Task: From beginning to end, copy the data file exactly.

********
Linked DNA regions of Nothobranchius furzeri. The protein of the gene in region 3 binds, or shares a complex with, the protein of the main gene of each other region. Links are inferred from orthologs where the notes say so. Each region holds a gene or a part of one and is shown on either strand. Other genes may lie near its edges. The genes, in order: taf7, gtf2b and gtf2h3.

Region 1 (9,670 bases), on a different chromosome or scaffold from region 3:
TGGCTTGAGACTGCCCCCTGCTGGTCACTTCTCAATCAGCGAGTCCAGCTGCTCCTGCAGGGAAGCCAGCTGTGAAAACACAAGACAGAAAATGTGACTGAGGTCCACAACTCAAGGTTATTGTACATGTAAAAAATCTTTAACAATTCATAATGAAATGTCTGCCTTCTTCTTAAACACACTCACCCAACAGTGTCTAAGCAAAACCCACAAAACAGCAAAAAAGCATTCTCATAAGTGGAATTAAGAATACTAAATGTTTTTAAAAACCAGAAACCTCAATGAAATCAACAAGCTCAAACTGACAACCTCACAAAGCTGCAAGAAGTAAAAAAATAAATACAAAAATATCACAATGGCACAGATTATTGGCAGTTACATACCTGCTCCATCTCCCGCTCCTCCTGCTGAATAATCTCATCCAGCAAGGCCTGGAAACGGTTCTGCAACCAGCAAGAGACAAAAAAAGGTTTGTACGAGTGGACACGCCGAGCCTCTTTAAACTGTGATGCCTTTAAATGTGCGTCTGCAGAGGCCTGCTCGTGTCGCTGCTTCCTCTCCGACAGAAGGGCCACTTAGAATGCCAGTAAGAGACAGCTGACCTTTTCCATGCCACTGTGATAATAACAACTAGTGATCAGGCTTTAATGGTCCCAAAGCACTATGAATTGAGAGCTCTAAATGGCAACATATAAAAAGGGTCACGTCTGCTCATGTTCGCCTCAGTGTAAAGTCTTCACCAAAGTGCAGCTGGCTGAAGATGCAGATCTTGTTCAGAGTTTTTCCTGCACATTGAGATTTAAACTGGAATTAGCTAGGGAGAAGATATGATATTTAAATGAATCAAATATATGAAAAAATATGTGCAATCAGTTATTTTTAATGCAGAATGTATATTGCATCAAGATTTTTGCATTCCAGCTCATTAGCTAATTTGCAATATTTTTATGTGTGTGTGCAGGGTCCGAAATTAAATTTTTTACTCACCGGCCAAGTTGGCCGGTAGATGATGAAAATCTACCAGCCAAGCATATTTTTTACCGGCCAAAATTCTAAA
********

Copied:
Linked DNA regions of Nothobranchius furzeri. The protein of the gene in region 3 binds, or shares a complex with, the protein of the main gene of each other region. Links are inferred from orthologs where the notes say so. Each region holds a gene or a part of one and is shown on either strand. Other genes may lie near its edges. The genes, in order: taf7, gtf2b and gtf2h3.

Region 1 (9,670 bases), on a different chromosome or scaffold from region 3:
TGGCTTGAGACTGCCCCCTGCTGGTCACTTCTCAATCAGCGAGTCCAGCTGCTCCTGCAGGGAAGCCAGCTGTGAAAACACAAGACAGAAAATGTGACTGAGGTCCACAACTCAAGGTTATTGTACATGTAAAAAATCTTTAACAATTCATAATGAAATGTCTGCCTTCTTCTTAAACACACTCACCCAACAGTGTCTAAGCAAAACCCACAAAACAGCAAAAAAGCATTCTCATAAGTGGAATTAAGAATACTAAATGTTTTTAAAAACCAGAAACCTCAATGAAATCAACAAGCTCAAACTGACAACCTCACAAAGCTGCAAGAAGTAAAAAAATAAATACAAAAATATCACAATGGCACAGATTATTGGCAGTTACATACCTGCTCCATCTCCCGCTCCTCCTGCTGAATAATCTCATCCAGCAAGGCCTGGAAACGGTTCTGCAACCAGCAAGAGACAAAAAAAGGTTTGTACGAGTGGACACGCCGAGCCTCTTTAAACTGTGATGCCTTTAAATGTGCGTCTGCAGAGGCCTGCTCGTGTCGCTGCTTCCTCTCCGACAGAAGGGCCACTTAGAATGCCAGTAAGAGACAGCTGACCTTTTCCATGCCACTGTGATAATAACAACTAGTGATCAGGCTTTAATGGTCCCAAAGCACTATGAATTGAGAGCTCTAAATGGCAACATATAAAAAGGGTCACGTCTGCTCATGTTCGCCTCAGTGTAAAGTCTTCACCAAAGTGCAGCTGGCTGAAGATGCAGATCTTGTTCAGAGTTTTTCCTGCACATTGAGATTTAAACTGGAATTAGCTAGGGAGAAGATATGATATTTAAATGAATCAAATATATGAAAAAATATGTGCAATCAGTTATTTTTAATGCAGAATGTATATTGCATCAAGATTTTTGCATTCCAGCTCATTAGCTAATTTGCAATATTTTTATGTGTGTGTGCAGGGTCCGAAATTAAATTTTTTACTCACCGGCCAAGTTGGCCGGTAGATGATGAAAATCTACCAGCCAAGCATATTTTTTACCGGCCAAAATTCTAAA